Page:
“My disease is eating my muscles.” That’s how 8-year-old Ofélie describes type 2 spinal muscular atrophy, a neurodegenerative disorder that she has been living with since she was a toddler.
In medical terms, the disorder is characterized by the fact that the motor neurons, the ones that drive muscle movement, stop sending the required information to the brain to activate muscle tissue. The tissue gradually atrophies due to a lack of protein that is normally secreted by the body.
Ofélie was less than two years old when she started going to the Marie Enfant Rehabilitation Centre at Sainte-Justine. She had already lost the ability to grasp objects to move herself around and was beginning to show signs of regression by crawling around on all fours. Her diagnosis, which had only recently been confirmed at that point, did not offer much hope to her parents that the situation would get any better.
It quickly became apparent that there was indeed no improvement in sight.
Today, Ofélie gets around on her knees and by crawling. She can walk a few steps with assistance, but she is no longer able to get into a standing position on her own.
A life-changing high-tech device
Thanks to Sainte-Justine’s donors, the Metro Fund and the generosity of the teams at Marie Enfant, Ofélie has had a mobile stander for the past two years, a state-of-the-art device the considerably improves her physical condition, her independence and her ability to socialize with her peers. The stander is designed to let Ofélie maintain a vertical position and be functionally mobile.
This means she can stretch her ankles and knees to prevent contractures. It’s also good for her digestive system since it relieves some of the pressure on her bowels. And because her bones must bear more weight than if she were not in a standing position, they will be protected against osteoporosis.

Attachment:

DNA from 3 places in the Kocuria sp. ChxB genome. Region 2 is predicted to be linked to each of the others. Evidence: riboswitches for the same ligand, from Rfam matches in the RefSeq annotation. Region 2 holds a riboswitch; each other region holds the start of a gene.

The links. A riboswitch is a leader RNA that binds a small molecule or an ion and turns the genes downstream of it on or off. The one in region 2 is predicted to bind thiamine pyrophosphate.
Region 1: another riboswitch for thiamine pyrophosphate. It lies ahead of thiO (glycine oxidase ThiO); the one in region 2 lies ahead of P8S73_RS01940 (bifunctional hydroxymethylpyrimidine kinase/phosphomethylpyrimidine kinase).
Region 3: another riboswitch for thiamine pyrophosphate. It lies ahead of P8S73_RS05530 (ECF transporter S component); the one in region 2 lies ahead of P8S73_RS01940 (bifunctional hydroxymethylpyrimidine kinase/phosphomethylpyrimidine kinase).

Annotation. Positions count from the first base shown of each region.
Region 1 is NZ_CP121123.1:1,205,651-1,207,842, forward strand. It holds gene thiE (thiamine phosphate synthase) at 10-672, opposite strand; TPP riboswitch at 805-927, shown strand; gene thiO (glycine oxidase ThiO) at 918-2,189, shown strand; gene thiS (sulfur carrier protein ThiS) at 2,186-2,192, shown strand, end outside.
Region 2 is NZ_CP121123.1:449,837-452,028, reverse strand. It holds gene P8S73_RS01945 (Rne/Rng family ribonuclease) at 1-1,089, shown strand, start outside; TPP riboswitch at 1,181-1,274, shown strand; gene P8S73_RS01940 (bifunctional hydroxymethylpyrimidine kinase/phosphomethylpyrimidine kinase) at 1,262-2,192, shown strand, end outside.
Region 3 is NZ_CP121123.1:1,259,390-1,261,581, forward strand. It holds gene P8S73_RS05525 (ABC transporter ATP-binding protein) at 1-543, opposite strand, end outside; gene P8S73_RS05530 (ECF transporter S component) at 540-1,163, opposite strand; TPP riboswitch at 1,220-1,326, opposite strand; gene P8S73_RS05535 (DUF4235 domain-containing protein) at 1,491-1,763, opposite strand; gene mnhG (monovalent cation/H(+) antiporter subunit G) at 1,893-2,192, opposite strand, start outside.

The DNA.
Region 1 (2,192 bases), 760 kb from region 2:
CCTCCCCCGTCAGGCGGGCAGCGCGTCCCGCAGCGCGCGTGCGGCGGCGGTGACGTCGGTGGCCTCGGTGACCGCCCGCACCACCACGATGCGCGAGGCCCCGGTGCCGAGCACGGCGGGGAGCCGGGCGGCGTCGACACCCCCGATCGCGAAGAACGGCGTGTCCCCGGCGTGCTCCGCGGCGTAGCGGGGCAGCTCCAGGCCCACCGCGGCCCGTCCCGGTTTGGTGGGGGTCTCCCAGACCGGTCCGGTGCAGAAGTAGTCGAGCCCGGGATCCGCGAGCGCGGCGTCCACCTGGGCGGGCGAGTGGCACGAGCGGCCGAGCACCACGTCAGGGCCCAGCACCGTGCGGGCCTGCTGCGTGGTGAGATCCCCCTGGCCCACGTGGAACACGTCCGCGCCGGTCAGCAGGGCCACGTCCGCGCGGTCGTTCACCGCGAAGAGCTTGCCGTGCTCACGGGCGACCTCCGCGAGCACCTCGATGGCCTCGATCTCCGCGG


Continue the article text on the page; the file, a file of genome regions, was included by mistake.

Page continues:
The stander also makes a world of difference with regard to her independence. It’s easy to imagine how much less frustrating it is for an eight-year-old to be able to wash her own hands at the sink, pour herself a glass of water from the refrigerator dispenser or go get what she needs to draw or do her homework without having to depend on one of her parents to help.
And in terms of her ability to interact with other children, the benefits of the mobile stander are enormous.
She can now look her friends in the eye and move around with them as if she were walking. And now that she’s in a standing position, she can experience the joy of seeing all the art in the museum.
Élaine Paquette, Ofélie's mother
Not only is Ofélie a musician and a singer, she also loves art and history, from prehistoric times to the Middle Ages. “Because after that, it’s too much like it is today,” she says. LadyBug and Cat Noir, the two French superheroes in her favourite TV show, stoke her curiosity and passion for the city of Paris, which she dreams of visiting one day.
Spreading magic and hope during the holidays
Ofélie’s daily routine consists of anywhere between one and three hours of therapy: a breathing bag to help pump oxygen into the alveoli in her lungs and keep her ribcage flexible, singing to develop her pulmonary capacity, the flute to exercise her mouth and jaw muscles, motor skills exercises, stretching, massage… all to stave off further decline in her condition for as long as possible. Somewhere in the middle of her busy schedule, Ofélie plans to enjoy as much time as she can with her family and friends this holiday season. It’s easy to imagine her snuggling up, dreaming of castles in the Loire Valley and catching up on the latest adventures of LadyBug and Cat Noir. Everyone has a superhero they admire in life. For us, Ofélie is at the top of the list.